Pharmaceutical Waste Disposal

To reduce potential sources of environmental contamination and enhance public safety, the Monroe County Department of Environmental Services organizes pharmaceutical waste collections to provide residents with a safe and proper way to dispose of their unused or unwanted medications. This service is free-of-charge to Monroe County residents.

Pharmaceuticals include, but are not limited to, prescription and over-the-counter medications, veterinary medications and nutritional supplements.
 

How can you properly dispose of Pharmaceutical Waste?

The Monroe County ecopark accepts unwanted medications during its Special Collections. Monroe County also holds collections three times per year at selected Wegmans pharmacies. Call (585) 753-7600 (Option #3) or click here for available drop off dates and locations. Here is a list of law enforcement agencies within Monroe County collecting pharmaceutical waste during certain regular times:

  • Brighton Police Department (2300 Elmwood Ave. 14618) - Daily collections (M-F) 8 a.m. to 6 p.m. (excluding holidays)
  • East Rochester Police Department (254 W. Ivy St. 14445) - Third Wednesday of each month 10 a.m. to 1 p.m.
  • Fairport Police Department (31 S. Main St. 14450) - First Wednesday of each month 9 a.m. to 1 p.m.
  • Greece Police Department (400 Island Cottage Rd. 14612) - Second Wednesday of each month 9 a.m. to noon
  • Monroe County Sheriff's Office A Zone Substation (789 Linden Ave. 14625) - Second Tuesday of each month 10 a.m. to 1 p.m.
  • Ogden Police Department (269 Ogden Center Rd. 14559) - Daily collections (M-F) 8:30 a.m. to 4:30 p.m. (excluding holidays)

Who may participate?

Monroe County residents with household medications ONLY.
Doctor offices, veterinary offices and pharmacies are not covered under this current program.
 

Please keep your medications in their original containers.  You may cross off your name and PERSONAL information ONLY. Please DO NOT cover up or remove the name or the dosage of the medication. All medications and their containers will be incinerated under law enforcement supervision.


You CAN Bring: 

Prescription and over-the-counter medications, ointments, sprays, inhalers, creams, vials and pet medications.

You CANNOT Bring: 

Illegal drugs, household hazardous waste (paint, pesticides, oil, gas).

Never Flush or Dispose of Unwanted Medications in the Trash

According to research done by the Kaiser Family Foundation in 2006, the average number of prescriptions per person per year increased from 7.9 in 1994 to 12.5 in 2005. Often older or chronically ill Americans have many more. After the death of a parent or loved one, surviving family members are left with large amounts of powerful and potentially dangerous narcotics. Until recently in New York state, there has not been an easy way to dispose of unwanted, unneeded or expired over-the-counter and prescribed medications.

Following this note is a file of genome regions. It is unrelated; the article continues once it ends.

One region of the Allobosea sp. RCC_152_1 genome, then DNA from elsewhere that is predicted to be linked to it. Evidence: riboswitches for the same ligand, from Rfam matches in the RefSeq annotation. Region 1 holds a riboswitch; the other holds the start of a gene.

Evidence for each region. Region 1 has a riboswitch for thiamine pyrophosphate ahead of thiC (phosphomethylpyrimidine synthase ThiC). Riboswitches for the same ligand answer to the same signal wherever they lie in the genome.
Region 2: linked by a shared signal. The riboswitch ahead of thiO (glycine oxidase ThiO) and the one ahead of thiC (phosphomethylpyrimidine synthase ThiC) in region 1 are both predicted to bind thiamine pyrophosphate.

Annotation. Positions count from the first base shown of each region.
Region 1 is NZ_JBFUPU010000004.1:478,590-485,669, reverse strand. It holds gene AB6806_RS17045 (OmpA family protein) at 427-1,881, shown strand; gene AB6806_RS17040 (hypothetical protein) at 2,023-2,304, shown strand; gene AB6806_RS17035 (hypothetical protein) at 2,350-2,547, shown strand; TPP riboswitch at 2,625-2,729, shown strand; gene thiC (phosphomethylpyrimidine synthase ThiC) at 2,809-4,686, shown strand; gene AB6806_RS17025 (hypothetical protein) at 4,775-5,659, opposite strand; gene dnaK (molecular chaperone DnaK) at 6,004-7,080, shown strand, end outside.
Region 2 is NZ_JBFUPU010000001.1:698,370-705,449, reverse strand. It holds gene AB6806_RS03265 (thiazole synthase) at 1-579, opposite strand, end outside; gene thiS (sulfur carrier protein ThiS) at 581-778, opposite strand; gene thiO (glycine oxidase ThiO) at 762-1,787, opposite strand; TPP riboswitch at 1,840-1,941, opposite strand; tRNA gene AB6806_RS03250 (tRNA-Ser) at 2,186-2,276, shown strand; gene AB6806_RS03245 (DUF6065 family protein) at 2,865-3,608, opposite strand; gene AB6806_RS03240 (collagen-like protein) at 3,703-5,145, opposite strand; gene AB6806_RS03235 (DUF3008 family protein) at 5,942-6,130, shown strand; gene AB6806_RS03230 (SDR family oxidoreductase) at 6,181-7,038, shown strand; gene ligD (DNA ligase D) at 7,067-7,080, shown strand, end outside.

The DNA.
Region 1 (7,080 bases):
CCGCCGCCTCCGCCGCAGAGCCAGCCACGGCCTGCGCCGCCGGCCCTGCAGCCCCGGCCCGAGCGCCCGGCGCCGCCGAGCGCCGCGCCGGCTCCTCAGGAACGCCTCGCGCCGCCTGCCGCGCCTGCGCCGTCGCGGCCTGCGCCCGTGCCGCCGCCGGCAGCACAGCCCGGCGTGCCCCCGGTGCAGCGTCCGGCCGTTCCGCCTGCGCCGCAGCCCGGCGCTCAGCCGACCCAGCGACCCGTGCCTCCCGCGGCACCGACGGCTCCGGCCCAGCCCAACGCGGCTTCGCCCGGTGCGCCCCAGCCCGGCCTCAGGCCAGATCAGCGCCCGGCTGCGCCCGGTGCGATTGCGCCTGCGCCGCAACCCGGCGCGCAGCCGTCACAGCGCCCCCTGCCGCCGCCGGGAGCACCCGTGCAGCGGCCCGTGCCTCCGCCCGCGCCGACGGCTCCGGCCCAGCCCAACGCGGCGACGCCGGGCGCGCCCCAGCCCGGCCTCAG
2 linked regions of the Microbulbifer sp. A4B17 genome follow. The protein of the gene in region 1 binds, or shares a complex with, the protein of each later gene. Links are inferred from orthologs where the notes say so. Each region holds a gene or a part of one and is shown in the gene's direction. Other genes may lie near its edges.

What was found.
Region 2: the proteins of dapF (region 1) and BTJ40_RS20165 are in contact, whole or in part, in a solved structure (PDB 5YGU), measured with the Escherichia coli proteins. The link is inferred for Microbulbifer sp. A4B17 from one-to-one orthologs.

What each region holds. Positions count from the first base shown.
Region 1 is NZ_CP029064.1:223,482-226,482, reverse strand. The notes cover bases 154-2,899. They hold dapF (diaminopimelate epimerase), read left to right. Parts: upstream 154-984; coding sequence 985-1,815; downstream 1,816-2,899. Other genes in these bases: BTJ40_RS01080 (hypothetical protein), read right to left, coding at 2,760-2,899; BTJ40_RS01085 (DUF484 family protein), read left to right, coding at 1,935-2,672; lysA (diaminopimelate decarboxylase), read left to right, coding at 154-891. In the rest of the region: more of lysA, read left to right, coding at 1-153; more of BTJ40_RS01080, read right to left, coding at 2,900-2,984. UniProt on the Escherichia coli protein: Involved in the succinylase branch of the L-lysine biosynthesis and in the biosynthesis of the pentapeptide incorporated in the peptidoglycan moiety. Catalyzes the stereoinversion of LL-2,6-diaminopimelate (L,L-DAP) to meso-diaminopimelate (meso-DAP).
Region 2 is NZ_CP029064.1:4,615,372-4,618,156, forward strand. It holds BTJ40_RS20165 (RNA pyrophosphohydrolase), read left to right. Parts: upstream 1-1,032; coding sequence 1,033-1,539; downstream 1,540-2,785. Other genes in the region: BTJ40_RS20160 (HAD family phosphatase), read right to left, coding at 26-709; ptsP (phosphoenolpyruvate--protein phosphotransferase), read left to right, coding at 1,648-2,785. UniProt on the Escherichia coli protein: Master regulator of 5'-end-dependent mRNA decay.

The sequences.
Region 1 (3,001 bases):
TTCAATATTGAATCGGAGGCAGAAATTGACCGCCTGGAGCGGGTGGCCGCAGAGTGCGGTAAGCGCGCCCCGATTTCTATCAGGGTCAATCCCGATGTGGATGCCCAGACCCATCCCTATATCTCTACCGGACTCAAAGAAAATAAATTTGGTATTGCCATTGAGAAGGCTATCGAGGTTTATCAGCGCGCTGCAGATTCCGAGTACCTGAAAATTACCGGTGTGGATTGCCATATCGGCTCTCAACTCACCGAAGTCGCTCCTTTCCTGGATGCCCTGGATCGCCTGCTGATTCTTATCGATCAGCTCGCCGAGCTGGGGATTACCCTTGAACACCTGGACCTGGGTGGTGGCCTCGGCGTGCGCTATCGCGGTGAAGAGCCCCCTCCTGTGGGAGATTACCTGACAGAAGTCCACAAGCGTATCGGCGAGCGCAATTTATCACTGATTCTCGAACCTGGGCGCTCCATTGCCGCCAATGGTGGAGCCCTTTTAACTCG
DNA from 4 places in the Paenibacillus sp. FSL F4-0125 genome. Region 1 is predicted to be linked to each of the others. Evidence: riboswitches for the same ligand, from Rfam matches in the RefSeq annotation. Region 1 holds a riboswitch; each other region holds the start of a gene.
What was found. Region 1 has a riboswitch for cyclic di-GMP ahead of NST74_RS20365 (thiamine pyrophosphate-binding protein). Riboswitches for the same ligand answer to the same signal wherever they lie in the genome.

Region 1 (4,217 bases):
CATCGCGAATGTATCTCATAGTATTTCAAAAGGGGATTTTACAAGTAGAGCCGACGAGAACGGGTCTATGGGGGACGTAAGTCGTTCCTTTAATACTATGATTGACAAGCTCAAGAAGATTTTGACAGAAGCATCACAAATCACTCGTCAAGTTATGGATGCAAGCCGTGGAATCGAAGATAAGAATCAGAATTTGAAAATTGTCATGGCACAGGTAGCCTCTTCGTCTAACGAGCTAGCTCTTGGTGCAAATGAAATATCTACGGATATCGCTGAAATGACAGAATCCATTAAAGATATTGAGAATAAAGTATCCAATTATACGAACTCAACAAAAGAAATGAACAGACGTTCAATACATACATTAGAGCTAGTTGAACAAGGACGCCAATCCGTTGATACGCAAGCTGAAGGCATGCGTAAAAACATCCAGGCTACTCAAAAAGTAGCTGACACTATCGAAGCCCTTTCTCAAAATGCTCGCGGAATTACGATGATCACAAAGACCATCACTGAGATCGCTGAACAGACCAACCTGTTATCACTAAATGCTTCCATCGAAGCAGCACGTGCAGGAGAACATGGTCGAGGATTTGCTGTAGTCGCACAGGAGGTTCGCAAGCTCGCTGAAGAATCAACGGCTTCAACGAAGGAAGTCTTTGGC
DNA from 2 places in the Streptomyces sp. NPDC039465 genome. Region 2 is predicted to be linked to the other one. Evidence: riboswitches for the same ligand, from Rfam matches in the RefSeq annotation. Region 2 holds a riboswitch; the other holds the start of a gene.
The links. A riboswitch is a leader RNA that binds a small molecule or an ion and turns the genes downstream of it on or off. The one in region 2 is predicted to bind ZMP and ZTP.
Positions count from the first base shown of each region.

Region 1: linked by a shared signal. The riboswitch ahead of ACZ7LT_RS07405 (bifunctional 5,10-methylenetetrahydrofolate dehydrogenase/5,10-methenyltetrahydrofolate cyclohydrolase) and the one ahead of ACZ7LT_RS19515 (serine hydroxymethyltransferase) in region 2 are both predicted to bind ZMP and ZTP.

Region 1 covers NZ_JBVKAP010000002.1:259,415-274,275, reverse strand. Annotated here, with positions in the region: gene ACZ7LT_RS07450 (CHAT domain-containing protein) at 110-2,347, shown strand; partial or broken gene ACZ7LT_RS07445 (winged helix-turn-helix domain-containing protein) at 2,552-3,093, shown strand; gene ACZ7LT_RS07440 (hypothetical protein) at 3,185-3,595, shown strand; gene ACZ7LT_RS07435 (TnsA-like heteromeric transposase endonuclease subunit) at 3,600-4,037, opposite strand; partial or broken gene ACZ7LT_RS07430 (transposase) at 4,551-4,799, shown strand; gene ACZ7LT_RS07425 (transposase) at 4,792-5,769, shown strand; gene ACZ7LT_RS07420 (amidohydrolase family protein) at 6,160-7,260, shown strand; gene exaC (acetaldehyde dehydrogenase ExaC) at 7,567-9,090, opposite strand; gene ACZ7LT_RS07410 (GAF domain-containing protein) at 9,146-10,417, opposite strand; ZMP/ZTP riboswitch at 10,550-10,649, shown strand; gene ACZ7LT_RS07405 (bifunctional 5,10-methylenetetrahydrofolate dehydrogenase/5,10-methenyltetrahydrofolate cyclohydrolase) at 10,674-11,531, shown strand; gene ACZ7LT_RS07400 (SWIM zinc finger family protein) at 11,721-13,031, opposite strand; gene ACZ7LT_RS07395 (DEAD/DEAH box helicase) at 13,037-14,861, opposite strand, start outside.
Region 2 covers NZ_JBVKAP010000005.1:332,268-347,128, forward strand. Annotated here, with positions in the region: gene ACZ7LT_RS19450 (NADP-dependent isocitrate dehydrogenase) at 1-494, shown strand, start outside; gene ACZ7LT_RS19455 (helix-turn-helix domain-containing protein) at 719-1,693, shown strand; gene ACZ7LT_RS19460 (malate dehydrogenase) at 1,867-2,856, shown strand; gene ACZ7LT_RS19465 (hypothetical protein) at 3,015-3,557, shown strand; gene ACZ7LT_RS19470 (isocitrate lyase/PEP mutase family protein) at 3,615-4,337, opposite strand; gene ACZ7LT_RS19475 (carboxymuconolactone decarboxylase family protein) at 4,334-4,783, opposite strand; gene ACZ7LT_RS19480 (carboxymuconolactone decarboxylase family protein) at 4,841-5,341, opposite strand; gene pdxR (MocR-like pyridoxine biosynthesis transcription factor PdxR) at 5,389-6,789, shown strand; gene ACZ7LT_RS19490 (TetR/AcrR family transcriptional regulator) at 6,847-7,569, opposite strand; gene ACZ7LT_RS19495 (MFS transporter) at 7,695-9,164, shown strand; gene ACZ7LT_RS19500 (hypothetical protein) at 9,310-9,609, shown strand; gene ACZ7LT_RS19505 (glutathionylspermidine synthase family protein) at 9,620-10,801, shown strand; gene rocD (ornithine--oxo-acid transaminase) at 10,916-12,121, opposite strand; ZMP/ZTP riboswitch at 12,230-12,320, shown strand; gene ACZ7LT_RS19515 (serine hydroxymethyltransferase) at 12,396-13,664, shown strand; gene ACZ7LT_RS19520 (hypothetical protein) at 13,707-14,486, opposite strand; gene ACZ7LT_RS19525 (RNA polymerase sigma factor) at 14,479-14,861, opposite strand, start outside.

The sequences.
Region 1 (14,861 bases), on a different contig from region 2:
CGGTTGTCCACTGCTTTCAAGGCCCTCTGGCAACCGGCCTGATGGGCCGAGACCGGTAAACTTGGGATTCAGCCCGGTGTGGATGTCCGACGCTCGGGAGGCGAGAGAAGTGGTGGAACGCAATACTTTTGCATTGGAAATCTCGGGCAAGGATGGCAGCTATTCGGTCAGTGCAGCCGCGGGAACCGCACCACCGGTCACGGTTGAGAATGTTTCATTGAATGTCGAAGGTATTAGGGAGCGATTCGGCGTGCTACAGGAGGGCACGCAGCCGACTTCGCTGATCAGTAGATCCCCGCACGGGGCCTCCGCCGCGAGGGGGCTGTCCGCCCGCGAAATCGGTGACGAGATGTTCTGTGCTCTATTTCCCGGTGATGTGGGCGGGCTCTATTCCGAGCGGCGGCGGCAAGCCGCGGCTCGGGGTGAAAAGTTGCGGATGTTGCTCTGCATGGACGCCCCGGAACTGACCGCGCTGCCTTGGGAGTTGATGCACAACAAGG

Accidental overdose or the misuse of prescription medications has become a significant problem. Older adults may make simple identification mistakes or decide to use a medication previously prescribed for another medical condition. Prescription narcotic abuse has become an epidemic among adolescents. The source of those medications is typically their parents’ or grandparents medicine cabinets.

There has also been a growing concern regarding trace amounts of pharmaceuticals found in some drinking water sources within the United States. Scientists have been watching the feminization of fish increase and hypothesize the presence of hormones flushed into watersheds as a possible explanation.

Current federal law prohibits the return of controlled substances to a pharmacy. Similarly, over-the-counter and non-controlled substances are not normally accepted for disposal by pharmacies. The result is an increasing stockpile of unwanted medications in homes all across the country.
 

Why is pharmaceutical waste an issue?

The U.S. Geological Survey (USGS) reported that pharmaceuticals such as steroids, prescription and nonprescription medications, antibiotics and hormones, have been detected in the nation’s streams, rivers and lakes. Studies have shown that pharmaceuticals are present in water bodies around the US but more research is needed to determine the extent of ecological harm and the impact that it may have on human health. Although the concentrations are low, their effect could be potentially harmful to aquatic and human life.
 

Why is flushing medications bad for the environment?

In the past, flushing down the drain was considered a proper way to dispose of unwanted medication. Due to increasing awareness, this method is no longer recommended. Medications flushed down the drain can contaminate our water bodies and have adverse effects on our environment. Wastewater treatment facilities are not currently designed to remove these contaminants from their effluent (wastewater discharged after treatment).

Why is throwing medications in the trash bad for the environment?

Throwing medications in the trash is also discouraged. It can lead to accidental swallowing by children or pets or could lead to misuse and or abuse. When disposed of in the trash, these chemicals can contaminate the leachate (water that comes in contact with trash) from the landfill.

This collection program has been made possible by the following organizations:

  • Monroe County Department of Environmental Services
  • Monroe County Sheriff's Office
  • New York State Police
  • New York State Department of Health
  • New York State Department of Environmental Conservation
  • Covanta Niagara
  • Ruth A. Lawrence Poison and Drug Information Center
  • Monroe County Water Authority
  • Center for Environmental Information

For More Information

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